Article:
Carlsen had no problem with it either: "I thought it was reasonable. I mean, he's gotten great chances twice, counter-attacking as Black, so why wouldn't he... It's not an obvious choice but I don't think it's a poor choice. He has a match strategy and he knows what he's doing."

Carlsen then reminded the fans that he didn't mind a draw himself in the final games of his matches with GMs Sergey Karjakin and Fabiano Caruana, and went on to beat both in the rapid tiebreaks.

Carlsen playing Caruana in 2018. Photo: Maria Emelianova/Chess.com.

"I'm no stranger to forcing a draw in that particular situation myself. People make the decisions that they think give them the best chance to win and then you live with the consequences. You cannot base everything on the result. I think obviously it's still going to sting but I think he felt that was the right decision and he probably still does."

Carlsen won game three, but could easily have lost it, resulting in a 0-2 deficit. He said he mixed things up in the opening again, and thought he would have been "completely lost" if Nakamura had started running with his h-pawn on move 15.

But he didn't, and so Carlsen could equalize as the middlegame started. And then disaster struck for Nakamura, off the board: Around move 18, his webcam stopped working and he needed to spend several minutes trying to fix it.

Nakamura webcam
Nakamura had to try and fix his webcam during the game. Image courtesy chess24.

"I have had this webcam for two or two and a half years so if it was gonna die it literally could not die at a worse possible time," said Nakamura. "It obviously affected me in terms of that game I lost."

According to Nakamura, the players' contract stipulates a $1,000-$2,000 fine if their webcam goes off, so it was understandable that he was distracted by it.

He got it back to work, but it switched off twice more, and during that phase Nakamura blundered his g7-pawn and couldn't save the game.

"I probably had drawing chances perhaps but considering what had already happened in the game I was kind of in such a bad mood that I wasn't able to find a way," he said.

Nakamura then repeated the exact same line in the Berlin Ruy Lopez to once again draw in less than a minute in game four, but this time it was not just about strategy. He was still upset.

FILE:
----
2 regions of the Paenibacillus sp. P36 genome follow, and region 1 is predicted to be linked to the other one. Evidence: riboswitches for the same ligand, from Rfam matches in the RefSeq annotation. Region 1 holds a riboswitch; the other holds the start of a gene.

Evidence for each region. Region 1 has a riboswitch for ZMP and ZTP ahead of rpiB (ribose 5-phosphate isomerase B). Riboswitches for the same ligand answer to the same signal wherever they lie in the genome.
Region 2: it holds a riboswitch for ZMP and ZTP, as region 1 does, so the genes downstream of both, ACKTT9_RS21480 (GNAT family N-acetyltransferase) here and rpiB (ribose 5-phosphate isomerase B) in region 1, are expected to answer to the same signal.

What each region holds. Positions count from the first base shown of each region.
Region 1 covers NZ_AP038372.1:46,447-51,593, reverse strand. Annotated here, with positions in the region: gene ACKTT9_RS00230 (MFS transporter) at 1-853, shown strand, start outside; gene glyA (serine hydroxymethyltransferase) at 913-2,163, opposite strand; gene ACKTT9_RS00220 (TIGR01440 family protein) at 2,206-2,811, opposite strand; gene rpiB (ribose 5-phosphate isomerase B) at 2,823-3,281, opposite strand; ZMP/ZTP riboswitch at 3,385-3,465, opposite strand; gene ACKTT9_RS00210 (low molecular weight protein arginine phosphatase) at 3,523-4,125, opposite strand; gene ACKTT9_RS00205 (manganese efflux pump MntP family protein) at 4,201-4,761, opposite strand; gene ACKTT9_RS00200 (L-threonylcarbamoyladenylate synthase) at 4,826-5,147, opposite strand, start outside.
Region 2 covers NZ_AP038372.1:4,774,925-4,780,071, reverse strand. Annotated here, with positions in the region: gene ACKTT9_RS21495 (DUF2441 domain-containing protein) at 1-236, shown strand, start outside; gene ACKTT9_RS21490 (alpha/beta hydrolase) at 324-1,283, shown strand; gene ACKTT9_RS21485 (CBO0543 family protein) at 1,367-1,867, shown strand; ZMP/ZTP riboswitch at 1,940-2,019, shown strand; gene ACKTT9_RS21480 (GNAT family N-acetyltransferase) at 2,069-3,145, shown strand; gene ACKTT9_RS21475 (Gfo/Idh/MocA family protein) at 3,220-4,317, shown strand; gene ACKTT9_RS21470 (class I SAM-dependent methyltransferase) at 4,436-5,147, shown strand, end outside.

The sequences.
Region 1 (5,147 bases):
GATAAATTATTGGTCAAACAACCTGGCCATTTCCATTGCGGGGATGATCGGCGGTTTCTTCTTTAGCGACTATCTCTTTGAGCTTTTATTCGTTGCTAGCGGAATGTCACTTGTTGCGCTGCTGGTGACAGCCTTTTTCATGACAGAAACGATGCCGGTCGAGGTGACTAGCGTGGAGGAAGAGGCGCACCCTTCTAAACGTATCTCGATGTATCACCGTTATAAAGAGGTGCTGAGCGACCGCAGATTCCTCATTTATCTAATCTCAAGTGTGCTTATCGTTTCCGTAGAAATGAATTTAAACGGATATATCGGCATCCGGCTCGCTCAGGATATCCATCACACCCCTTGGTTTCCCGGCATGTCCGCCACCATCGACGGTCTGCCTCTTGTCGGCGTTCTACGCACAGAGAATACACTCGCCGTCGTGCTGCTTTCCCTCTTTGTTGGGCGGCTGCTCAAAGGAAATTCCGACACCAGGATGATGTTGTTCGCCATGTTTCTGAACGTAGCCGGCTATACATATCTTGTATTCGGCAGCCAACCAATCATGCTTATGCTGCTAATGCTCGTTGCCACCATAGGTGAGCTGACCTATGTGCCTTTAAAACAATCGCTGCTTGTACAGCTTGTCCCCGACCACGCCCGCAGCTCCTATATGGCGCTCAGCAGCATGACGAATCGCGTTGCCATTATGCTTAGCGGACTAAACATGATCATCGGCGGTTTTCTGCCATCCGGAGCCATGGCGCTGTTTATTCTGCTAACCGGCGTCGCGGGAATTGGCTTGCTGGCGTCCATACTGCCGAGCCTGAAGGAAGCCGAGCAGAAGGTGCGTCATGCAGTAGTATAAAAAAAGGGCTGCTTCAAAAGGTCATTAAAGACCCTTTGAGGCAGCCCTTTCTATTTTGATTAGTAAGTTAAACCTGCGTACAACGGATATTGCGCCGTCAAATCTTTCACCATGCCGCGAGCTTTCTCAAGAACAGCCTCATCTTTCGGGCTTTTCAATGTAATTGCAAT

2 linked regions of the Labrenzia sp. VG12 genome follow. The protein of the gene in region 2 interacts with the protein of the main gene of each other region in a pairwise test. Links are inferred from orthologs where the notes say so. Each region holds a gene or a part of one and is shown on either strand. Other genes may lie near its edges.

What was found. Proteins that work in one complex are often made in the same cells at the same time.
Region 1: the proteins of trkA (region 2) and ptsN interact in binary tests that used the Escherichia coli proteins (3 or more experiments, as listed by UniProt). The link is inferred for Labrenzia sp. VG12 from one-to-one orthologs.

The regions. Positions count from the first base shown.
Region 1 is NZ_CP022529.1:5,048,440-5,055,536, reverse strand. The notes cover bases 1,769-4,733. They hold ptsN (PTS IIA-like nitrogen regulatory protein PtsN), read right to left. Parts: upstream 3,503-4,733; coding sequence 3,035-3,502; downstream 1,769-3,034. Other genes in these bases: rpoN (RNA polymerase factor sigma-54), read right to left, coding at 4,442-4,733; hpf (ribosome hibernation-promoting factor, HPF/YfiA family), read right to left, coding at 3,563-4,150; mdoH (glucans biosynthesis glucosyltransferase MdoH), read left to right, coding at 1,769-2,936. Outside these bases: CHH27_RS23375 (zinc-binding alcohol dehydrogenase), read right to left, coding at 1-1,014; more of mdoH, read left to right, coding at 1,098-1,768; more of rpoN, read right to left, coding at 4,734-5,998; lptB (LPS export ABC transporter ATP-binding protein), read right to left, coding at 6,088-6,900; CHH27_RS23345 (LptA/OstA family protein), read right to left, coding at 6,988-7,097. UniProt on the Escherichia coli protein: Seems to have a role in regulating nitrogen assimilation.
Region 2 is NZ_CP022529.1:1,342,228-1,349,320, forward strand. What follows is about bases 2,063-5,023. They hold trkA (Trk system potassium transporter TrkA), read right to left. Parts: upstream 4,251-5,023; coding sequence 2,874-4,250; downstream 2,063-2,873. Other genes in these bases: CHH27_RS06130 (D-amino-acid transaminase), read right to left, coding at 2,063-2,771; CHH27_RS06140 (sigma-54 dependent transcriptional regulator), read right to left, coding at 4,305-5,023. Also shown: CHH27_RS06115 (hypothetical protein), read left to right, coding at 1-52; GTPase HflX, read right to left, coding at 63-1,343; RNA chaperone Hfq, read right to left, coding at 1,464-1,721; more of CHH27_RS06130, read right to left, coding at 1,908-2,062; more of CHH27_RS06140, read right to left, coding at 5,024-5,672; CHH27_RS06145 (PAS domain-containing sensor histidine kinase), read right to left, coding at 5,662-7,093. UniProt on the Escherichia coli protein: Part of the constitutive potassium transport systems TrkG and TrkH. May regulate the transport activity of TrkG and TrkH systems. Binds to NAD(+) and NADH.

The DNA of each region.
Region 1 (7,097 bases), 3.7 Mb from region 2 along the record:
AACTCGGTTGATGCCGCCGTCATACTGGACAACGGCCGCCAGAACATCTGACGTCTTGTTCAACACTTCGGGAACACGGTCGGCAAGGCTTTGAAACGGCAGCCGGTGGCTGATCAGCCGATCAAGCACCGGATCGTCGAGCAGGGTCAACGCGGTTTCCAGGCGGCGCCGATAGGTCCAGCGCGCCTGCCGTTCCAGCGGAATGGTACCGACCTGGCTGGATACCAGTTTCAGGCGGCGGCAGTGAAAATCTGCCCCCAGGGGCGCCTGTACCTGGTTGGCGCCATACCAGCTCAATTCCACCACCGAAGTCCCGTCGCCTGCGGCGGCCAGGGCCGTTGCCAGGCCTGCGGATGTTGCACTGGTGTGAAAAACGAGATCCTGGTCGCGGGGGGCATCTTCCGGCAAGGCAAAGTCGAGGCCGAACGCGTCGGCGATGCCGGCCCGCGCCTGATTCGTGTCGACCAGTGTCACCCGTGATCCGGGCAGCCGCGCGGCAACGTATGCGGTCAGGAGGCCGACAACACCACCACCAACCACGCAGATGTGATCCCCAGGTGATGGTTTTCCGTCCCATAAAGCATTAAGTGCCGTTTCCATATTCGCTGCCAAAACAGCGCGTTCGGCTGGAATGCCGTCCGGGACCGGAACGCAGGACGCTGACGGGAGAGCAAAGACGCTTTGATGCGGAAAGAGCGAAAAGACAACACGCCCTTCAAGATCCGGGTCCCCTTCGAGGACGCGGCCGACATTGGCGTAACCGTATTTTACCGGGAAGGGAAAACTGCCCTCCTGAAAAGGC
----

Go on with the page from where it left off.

"Once I lost that game, in the fourth game I was definitely tilted and I thought it would be better to get an extra 15 minutes to kind of regroup and gather my thoughts than try to go all in," he said.

Two 5+3 blitz games followed, with Nakamura first drawing as Black (this time with a more solid line in the Queen's Gambit Declined), but then losing due to another blunder as he missed 27...Qb4.

"It happens. In blitz there's gonna be more blunders in general," he said.

Carlsen: "That was a pleasant feeling."

Nakamura said he was much more annoyed about what happened in game three than his blunder in game six: "Objectively I never should have lost that game but then my webcam decided to go insane. What to do."

He added that he still feels good about this match: "If I'm gonna give an honest opinion I think I've just outplayed Magnus during the first two matches and going in, I did not expect that. Obviously I wanna win and there's a long way to go but I do feel that I played the better chess so far. If I'm playing better chess than Magnus has, that's a very good sign."

Hikaru Nakamura
Nakamura: "I think I've just outplayed Magnus during the first two matches."

All games | Final, Day 2

The Magnus Carlsen Chess Tour Finals benefiting Kiva runs August 9-20 on chess24. The semifinals phase was a best-of-five series of matches consisting of four-game rapid matches each day. The final consists of a best-of-seven series, where the player who wins four matches is the winner of the tour. The prize fund is $300,000 with $140,000 for first place and $80,000 for second. The time control is 15 minutes and a 10-second increment.